(c. 30-40 CE) Gnaeus Domitius Ahenobarbus (15 BCE - 40 CE), Roman consul and grand-nephew of the Emperor Augustus, brother-in-law and second cousin of Emperor Caligula; maternal cousin of Emperor Claudius and the biological father of Emperor Nero.
From the galleys to the step-son of a Roman consul, Ben-Hur's fortunes reverse thanks to God's hand.Jack Hawkins plays the Roman Consul Quintus Arius, a stern soldier who has lost purpose in living, and regained strength thanks to Ben-Hur. Ben-Hur 1959
An ancient Roman sestertius, once in the collection of Clarence Sweet Bement (1843-1923). Issued under Emperor Antoninus Pius, in 142 AD. The inscription reading, "Antoninus, Pius Emperor, Father of his Country, Tribune of the People, Three times Consul"
A CARVED PORPHYRY BUST OF A ROMAN CONSUL ITALIAN, THE SHOULDERS 16TH OR 17TH CENTURY, THE HEAD PROBABLY 17TH CENTURY On a circular scagliola socle; dark porphyry head set into porphyry shoulders; with a gilt-bronze collar 23 1/8 in. (58.9 cm.) high; 28½ in. (72.7 cm.) high, overall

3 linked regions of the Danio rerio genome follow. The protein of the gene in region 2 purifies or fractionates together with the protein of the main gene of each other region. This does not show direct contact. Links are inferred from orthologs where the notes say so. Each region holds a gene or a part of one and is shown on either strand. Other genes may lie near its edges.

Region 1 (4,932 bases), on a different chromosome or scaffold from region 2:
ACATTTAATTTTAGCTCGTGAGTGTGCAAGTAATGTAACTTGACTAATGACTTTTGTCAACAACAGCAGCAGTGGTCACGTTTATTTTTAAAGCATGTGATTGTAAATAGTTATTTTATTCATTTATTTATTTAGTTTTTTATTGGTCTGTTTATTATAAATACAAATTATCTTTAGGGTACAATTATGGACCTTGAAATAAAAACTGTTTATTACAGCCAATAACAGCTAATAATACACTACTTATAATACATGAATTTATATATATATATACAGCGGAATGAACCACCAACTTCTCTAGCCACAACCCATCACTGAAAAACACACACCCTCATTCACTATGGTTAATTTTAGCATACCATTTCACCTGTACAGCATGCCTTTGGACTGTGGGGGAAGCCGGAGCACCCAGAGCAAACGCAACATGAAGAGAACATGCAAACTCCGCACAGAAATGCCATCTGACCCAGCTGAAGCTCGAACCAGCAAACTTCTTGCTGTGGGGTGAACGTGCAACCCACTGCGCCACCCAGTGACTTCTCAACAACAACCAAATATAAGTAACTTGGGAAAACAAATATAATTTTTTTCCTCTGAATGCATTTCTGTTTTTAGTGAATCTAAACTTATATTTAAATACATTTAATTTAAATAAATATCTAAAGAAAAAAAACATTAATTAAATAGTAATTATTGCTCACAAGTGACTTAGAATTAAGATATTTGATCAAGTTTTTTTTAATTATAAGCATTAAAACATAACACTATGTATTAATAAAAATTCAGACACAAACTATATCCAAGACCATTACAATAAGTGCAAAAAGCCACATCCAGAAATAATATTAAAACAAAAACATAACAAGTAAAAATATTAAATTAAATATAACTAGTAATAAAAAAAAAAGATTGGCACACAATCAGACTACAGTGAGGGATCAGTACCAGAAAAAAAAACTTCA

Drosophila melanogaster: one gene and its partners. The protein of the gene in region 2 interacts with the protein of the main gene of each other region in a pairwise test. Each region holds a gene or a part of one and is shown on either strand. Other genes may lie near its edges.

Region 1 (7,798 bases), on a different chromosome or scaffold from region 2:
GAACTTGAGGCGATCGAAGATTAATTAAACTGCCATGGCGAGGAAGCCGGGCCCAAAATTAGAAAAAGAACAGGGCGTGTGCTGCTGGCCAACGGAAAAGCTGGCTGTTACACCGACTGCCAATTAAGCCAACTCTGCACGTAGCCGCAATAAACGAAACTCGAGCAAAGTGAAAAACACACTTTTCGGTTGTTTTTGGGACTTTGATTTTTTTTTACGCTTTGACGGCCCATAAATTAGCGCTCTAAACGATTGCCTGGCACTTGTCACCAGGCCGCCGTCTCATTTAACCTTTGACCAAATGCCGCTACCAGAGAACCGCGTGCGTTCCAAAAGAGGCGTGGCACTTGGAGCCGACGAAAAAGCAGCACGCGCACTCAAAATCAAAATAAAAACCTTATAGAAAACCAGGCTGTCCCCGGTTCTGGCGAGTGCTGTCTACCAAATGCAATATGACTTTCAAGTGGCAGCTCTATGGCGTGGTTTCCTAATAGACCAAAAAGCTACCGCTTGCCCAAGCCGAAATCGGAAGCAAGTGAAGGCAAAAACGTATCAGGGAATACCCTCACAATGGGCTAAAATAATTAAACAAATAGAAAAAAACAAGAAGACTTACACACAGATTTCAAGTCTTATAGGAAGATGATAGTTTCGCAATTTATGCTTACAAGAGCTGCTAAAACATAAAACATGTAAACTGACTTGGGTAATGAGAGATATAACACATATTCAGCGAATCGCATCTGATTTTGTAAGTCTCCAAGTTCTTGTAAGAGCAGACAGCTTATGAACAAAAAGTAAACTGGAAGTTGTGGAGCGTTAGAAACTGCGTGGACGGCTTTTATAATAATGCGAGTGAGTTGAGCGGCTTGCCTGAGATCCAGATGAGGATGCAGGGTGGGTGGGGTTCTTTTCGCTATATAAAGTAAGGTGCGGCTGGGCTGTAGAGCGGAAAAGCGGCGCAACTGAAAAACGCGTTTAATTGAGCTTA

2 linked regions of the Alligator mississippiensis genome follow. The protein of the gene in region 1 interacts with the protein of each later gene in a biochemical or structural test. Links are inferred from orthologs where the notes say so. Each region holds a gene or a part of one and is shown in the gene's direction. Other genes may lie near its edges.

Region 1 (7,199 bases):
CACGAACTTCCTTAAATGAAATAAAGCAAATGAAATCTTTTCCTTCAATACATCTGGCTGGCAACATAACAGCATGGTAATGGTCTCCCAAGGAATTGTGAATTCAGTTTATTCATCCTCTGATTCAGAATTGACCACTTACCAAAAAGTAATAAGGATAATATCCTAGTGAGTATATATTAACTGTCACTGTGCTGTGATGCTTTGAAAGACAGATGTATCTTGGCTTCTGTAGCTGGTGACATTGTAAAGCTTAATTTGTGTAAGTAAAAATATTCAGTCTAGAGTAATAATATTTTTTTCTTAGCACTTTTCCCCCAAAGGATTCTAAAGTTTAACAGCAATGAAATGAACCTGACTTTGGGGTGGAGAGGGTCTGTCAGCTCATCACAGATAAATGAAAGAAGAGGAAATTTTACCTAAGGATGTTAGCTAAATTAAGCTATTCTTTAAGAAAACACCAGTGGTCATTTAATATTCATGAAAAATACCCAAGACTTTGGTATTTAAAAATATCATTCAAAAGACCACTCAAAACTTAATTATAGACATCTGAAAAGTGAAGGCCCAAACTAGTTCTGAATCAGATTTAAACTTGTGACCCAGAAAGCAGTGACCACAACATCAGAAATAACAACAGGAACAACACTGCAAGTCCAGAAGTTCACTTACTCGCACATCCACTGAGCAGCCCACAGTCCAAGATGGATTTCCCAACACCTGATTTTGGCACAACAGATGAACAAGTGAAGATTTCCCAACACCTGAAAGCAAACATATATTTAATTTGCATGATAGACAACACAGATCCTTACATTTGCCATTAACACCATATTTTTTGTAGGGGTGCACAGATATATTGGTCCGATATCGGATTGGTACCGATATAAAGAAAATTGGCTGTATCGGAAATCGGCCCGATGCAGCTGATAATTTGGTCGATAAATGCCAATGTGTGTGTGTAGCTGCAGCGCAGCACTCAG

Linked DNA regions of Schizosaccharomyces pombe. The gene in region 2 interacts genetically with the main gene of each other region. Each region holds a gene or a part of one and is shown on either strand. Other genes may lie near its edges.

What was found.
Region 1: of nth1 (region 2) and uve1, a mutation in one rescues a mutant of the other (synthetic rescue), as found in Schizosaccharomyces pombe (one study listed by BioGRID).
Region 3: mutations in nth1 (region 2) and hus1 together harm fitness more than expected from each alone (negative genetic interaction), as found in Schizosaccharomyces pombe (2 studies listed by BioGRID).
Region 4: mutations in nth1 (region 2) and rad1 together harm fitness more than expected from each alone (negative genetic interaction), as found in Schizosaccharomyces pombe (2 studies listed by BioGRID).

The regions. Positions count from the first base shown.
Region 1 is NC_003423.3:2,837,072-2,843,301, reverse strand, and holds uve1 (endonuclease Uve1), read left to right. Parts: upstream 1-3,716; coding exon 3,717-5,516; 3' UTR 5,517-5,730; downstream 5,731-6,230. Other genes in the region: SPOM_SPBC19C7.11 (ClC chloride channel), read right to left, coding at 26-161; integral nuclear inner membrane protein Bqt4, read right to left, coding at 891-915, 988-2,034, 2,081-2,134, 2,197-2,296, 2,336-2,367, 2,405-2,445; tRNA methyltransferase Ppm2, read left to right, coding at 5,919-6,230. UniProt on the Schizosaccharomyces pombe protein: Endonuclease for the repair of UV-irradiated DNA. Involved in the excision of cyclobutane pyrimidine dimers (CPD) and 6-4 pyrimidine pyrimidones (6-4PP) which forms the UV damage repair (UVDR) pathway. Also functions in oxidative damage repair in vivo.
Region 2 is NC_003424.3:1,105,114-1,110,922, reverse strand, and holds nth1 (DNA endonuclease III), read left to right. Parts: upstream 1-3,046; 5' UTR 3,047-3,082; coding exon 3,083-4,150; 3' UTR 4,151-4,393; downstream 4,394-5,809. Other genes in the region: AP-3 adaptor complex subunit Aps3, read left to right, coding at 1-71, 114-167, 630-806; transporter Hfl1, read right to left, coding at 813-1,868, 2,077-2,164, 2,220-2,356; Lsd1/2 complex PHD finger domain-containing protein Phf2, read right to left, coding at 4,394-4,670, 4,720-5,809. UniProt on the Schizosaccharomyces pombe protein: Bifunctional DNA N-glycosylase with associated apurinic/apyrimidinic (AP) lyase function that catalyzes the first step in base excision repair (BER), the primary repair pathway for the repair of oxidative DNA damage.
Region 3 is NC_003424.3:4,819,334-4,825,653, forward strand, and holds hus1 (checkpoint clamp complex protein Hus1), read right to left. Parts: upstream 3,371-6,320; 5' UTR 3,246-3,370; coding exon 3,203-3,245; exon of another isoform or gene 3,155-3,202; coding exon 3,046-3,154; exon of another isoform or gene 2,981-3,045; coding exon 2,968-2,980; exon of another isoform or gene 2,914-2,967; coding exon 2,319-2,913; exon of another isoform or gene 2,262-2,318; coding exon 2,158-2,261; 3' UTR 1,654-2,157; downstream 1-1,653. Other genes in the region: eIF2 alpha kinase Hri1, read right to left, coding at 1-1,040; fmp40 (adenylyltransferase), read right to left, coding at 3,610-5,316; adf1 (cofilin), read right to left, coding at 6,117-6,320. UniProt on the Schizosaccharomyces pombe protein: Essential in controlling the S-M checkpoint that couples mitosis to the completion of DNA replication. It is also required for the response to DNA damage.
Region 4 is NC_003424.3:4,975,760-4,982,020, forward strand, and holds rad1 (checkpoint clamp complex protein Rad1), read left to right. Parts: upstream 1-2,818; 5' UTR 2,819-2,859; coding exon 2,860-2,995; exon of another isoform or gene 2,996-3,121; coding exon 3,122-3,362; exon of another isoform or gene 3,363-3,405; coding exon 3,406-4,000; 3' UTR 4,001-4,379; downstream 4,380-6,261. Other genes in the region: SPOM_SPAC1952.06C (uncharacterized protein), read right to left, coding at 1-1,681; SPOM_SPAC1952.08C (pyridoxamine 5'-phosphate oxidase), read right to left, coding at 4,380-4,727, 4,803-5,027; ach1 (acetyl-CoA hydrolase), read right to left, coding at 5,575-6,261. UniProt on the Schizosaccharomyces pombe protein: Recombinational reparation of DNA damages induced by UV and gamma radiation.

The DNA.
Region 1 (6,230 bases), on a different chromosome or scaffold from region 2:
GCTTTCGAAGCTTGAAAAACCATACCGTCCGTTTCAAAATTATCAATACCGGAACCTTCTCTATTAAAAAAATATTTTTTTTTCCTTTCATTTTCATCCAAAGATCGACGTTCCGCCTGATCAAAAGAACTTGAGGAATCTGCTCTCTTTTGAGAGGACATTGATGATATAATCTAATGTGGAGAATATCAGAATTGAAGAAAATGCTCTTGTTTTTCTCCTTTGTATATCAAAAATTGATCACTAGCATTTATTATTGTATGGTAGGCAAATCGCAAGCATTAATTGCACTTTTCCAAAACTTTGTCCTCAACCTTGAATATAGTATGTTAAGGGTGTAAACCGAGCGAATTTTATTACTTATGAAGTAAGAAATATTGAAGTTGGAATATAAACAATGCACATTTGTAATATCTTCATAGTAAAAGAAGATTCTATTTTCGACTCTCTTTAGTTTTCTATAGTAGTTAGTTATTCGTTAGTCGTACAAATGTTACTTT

Roman consul wearing the Hindu forehead mark indicating that in ancient times Romans were Hindus. Roman emperors also sported the title 'Dev' as the termination of their names in the Hindu royal style. [The 'V' mark is called tilok, and is worn on the forehead to represent that one is a Vaishnava, a worshiper of Lord Krishna or Vishnu.] (Published in "History of Rome" page 237 by Smith and in "Long Missing Links" by Aiyangar.) http://www.stephen-knapp.com/art_photo_seven.htm
Possibly Gnaeus Domitius Ahenobarbus, Roman consul (year 32 BC), member of the Julio-Claudian dynasty, son of Antonia the Elder, great-nephew of Augustus, brother of Messalina, husband of Agrippina the Younger, father of Emperor Nero, Roman statue (marble), head and body do not belong, 1st century BC - 1st century AD, (Musei Vaticani, Vatican City).
Altar of Domitius Ahenobarbus The Altar of Domitius Ahenobarbus is an ancient Roman monument once thought to be an altar, discovered in the Campus Martius. It was built at the end of the 2nd century BC possibly by Domitius Ahenobarbus, a Roman consul and member of the House of Domitii Ahenobarbi. It now forms part of the collection of the Louvre Museum